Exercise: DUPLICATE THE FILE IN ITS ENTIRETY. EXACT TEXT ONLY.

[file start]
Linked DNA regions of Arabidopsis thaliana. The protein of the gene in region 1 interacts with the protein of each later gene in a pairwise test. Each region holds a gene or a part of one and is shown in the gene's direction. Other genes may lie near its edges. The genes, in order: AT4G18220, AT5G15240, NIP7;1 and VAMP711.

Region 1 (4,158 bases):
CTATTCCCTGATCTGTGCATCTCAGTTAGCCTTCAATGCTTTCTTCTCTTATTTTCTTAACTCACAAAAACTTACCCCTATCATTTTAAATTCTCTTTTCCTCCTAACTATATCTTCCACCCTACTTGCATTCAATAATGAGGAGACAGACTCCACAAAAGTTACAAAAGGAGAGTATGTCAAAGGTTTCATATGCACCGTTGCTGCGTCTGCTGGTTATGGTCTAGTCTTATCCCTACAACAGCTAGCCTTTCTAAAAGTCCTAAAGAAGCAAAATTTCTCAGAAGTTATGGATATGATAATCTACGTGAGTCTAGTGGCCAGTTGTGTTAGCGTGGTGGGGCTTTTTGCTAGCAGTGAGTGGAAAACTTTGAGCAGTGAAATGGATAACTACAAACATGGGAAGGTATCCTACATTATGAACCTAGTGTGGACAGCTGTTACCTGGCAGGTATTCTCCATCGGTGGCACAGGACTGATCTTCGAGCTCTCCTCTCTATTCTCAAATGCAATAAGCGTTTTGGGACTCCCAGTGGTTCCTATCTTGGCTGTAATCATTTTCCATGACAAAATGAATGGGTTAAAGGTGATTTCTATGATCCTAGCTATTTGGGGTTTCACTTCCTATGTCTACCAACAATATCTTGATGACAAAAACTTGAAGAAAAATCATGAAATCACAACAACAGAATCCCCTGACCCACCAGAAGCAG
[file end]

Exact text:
Linked DNA regions of Arabidopsis thaliana. The protein of the gene in region 1 interacts with the protein of each later gene in a pairwise test. Each region holds a gene or a part of one and is shown in the gene's direction. Other genes may lie near its edges. The genes, in order: AT4G18220, AT5G15240, NIP7;1 and VAMP711.

Region 1 (4,158 bases):
CTATTCCCTGATCTGTGCATCTCAGTTAGCCTTCAATGCTTTCTTCTCTTATTTTCTTAACTCACAAAAACTTACCCCTATCATTTTAAATTCTCTTTTCCTCCTAACTATATCTTCCACCCTACTTGCATTCAATAATGAGGAGACAGACTCCACAAAAGTTACAAAAGGAGAGTATGTCAAAGGTTTCATATGCACCGTTGCTGCGTCTGCTGGTTATGGTCTAGTCTTATCCCTACAACAGCTAGCCTTTCTAAAAGTCCTAAAGAAGCAAAATTTCTCAGAAGTTATGGATATGATAATCTACGTGAGTCTAGTGGCCAGTTGTGTTAGCGTGGTGGGGCTTTTTGCTAGCAGTGAGTGGAAAACTTTGAGCAGTGAAATGGATAACTACAAACATGGGAAGGTATCCTACATTATGAACCTAGTGTGGACAGCTGTTACCTGGCAGGTATTCTCCATCGGTGGCACAGGACTGATCTTCGAGCTCTCCTCTCTATTCTCAAATGCAATAAGCGTTTTGGGACTCCCAGTGGTTCCTATCTTGGCTGTAATCATTTTCCATGACAAAATGAATGGGTTAAAGGTGATTTCTATGATCCTAGCTATTTGGGGTTTCACTTCCTATGTCTACCAACAATATCTTGATGACAAAAACTTGAAGAAAAATCATGAAATCACAACAACAGAATCCCCTGACCCACCAGAAGCAG